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Columbus Zoo and Aquarium

July 24, 2017

  • 4850 Powell Road
  • Powell, OH 43065
  • (614) 645-3400
  • Website

We’ve been to a lot of zoos over the years.  Binder Park, John Ball, Brookfield, Lincoln Park, Potawatami, Miller Park, Peoria, Indianapolis, St. Louis, Toledo, Detroit, Potter Park.  We like zoos.

Those zoo trips were usually planned around other trips.  We fit the zoo in as part of bigger excursion, but there are a few zoos that are worth being the main focus of a vacation.  One of those zoos is in Columbus, OH.

We have been talking about a trip to the Columbus Zoo for quite a while.  We finally decided to pull the trigger this year.  We have friends in that area whom we haven’t seen in years so we decided to make a weekend out of it.  Go to the zoo on Saturday and lunch with friends on Sunday.

We drove to Columbus Friday night after I got off work so we’d wake up ready to go Saturday morning.  We started with breakfast before heading to the zoo around 10:00.

The Columbus Zoo and Aquarium is actually northwest of the City of Columbus. It’s located in Powell, OH about 25 minutes from Downtown Columbus.  The zoo is on the corner of Powell Road and Riverside on the banks of the Scioto River.  The Zoo is kind of out in an area by itself but still pretty close to civilization. 

The parking lot is huge.  There is a $10 for non-members to park which is paid for at a gate just before you get in.  We were pretty early in the day and the skies were threatening rain so we were able to find a spot pretty close to the main entrance.  On a busy day, you could either be walking a long, long way to get to the gate or you’d have to take a shuttle.

There are two stand alone ticket booths near the front gate as well as a couple built in to the gate as well.  Pricing for the zoo is based on where you live.  If you live in Franklin County, admission is about $5 cheaper all around.  If you live outside of Franklin County, adults are $20, kids 3-9 are $15.  Luckily for us, we’re still members at Binder Park Zoo in Battle Creek which gets us 50% admission at most zoos around the country through the Association of Zoos and Aquariums reciprocal list.  The cost for two adults and a child (B was free since he’s still under 3) was $27.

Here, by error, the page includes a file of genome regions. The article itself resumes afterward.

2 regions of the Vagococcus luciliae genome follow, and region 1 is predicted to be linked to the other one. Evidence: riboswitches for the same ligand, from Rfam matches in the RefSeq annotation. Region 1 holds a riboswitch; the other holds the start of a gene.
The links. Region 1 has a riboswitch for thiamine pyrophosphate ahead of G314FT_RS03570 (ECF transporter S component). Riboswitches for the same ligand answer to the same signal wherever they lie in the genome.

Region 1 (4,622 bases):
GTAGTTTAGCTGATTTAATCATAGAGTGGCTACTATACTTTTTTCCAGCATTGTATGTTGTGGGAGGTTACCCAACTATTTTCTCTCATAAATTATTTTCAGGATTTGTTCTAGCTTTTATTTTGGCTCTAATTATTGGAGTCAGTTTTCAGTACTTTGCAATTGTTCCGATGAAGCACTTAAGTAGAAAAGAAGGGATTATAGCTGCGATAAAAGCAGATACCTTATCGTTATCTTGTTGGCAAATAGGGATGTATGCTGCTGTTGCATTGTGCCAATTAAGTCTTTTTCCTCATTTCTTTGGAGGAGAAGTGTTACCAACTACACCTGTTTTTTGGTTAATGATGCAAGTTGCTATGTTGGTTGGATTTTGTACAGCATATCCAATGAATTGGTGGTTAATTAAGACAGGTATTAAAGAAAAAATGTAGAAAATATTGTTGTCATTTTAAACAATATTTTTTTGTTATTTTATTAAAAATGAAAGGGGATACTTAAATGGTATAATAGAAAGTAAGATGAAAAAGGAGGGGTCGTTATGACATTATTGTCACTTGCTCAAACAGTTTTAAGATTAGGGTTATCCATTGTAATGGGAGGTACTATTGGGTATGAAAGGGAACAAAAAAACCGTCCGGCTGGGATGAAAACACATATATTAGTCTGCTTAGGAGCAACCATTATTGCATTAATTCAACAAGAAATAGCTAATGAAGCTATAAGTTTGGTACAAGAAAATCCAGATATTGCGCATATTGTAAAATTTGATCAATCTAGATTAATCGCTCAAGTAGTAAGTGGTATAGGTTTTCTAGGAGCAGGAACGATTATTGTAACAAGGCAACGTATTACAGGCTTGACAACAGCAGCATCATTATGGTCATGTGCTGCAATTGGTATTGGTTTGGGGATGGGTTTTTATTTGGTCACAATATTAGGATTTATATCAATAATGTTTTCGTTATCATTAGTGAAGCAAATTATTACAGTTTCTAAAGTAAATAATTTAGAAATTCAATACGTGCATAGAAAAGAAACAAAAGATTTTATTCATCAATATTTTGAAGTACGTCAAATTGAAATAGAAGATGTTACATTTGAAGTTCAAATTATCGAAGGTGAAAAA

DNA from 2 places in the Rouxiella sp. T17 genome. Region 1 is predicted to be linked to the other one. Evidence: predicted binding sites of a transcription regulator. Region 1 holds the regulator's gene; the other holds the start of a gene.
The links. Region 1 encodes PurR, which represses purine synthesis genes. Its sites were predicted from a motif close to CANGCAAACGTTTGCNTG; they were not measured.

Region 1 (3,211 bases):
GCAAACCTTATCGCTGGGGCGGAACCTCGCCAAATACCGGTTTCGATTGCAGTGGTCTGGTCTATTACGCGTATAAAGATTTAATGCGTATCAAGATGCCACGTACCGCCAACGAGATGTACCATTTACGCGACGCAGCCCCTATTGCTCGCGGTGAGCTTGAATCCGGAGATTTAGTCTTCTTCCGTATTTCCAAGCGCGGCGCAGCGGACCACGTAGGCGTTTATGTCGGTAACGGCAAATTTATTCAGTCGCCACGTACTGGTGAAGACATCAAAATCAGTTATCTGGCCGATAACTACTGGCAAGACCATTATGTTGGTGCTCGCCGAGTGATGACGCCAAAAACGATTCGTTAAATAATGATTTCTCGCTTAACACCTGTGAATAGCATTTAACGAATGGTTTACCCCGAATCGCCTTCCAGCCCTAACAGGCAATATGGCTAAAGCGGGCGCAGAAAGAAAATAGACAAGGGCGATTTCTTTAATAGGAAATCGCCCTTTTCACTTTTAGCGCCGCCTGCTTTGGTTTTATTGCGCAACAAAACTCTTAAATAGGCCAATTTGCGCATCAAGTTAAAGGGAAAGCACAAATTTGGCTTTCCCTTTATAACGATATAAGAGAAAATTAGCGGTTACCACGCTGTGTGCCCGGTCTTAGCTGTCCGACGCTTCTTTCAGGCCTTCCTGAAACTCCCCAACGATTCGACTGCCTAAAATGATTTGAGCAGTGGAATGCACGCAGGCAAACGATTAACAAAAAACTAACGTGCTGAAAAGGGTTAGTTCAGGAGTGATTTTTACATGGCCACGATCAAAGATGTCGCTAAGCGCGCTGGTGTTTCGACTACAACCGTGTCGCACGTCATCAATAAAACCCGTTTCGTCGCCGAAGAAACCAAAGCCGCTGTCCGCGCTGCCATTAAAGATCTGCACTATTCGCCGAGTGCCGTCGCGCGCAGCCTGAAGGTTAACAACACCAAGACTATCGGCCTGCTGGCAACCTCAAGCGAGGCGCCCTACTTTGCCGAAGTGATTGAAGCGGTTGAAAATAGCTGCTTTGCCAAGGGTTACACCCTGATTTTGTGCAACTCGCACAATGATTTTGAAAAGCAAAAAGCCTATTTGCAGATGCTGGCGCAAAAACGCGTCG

I have to say, I don’t usually get so excited about walking in to a zoo, but this is one I’ve always heard so much about…and this is the zoo Jack Hanna made famous when he was director from 1978-1993.

We didn’t really know where the start.  The zoo is huge.  When you get through the gates, the first thing you really see is the path to Jungle Jack’s Landing and Zoombezi Bay which are amusements parks.  Both parks used to be part of Wyanadot Lake.  Jungle Jack’s landing has rides.  They can be paid for either with an all-inclusive wristband or individually.  Zoombezi Bay is a huge water park that costs about $10 on top of your admission to the zoo.  The Zoo and Zoombezi Bay are a package deal.  Admission to the water park includes admission to the zoo.

We walked past this area because we weren’t there to ride rides.

The zoo is divided into regions of the world.  There are signs pointing to the different regions as well as to specific animals all throughout the zoo.  It’s not easy to get lost as most of the zoo works on circular paths but the exhibits are very spread out so expect to do a lot of walking.

We started in North America and one of the first things we came across was the Bob Evans My Barn.

The are several farm animals

in this barn and, of course, there are is a walk-in petting zoo area with goats.

There were so many goats and all of them were pretty subdued.  L grabbed a comb to brush there hair and B just walked around to stare at the different types of goats.

You can find a lot of the typical North American animals in this area, but one of the highlights is the Polar Frontier.

This area has a couple different type of bears. There are the obvious polar bears which have both an above ground…..

…and underwater viewing areas.

The baby was pretty active being in the water when I first walked down the ramp to get to the underwater area.  When he went back on land, he teased the gathered crowd for a while looking like he was going to jump in only to not actually do it.  After a while, he went to find his mama and nursed for a while which we could see pretty well from a viewing area which has both the polar bears and the  brown bears.

As we walked away from the polar bears, we came across the first of many playgrounds in the zoo.  This, of course, was L’s favorite part of the zoo.  When we told her what we were doing, she kept asking if there were playgrounds there.  There is and we had to hit everyone.  This one is arctic themed and has a number of slides for the kids to play on.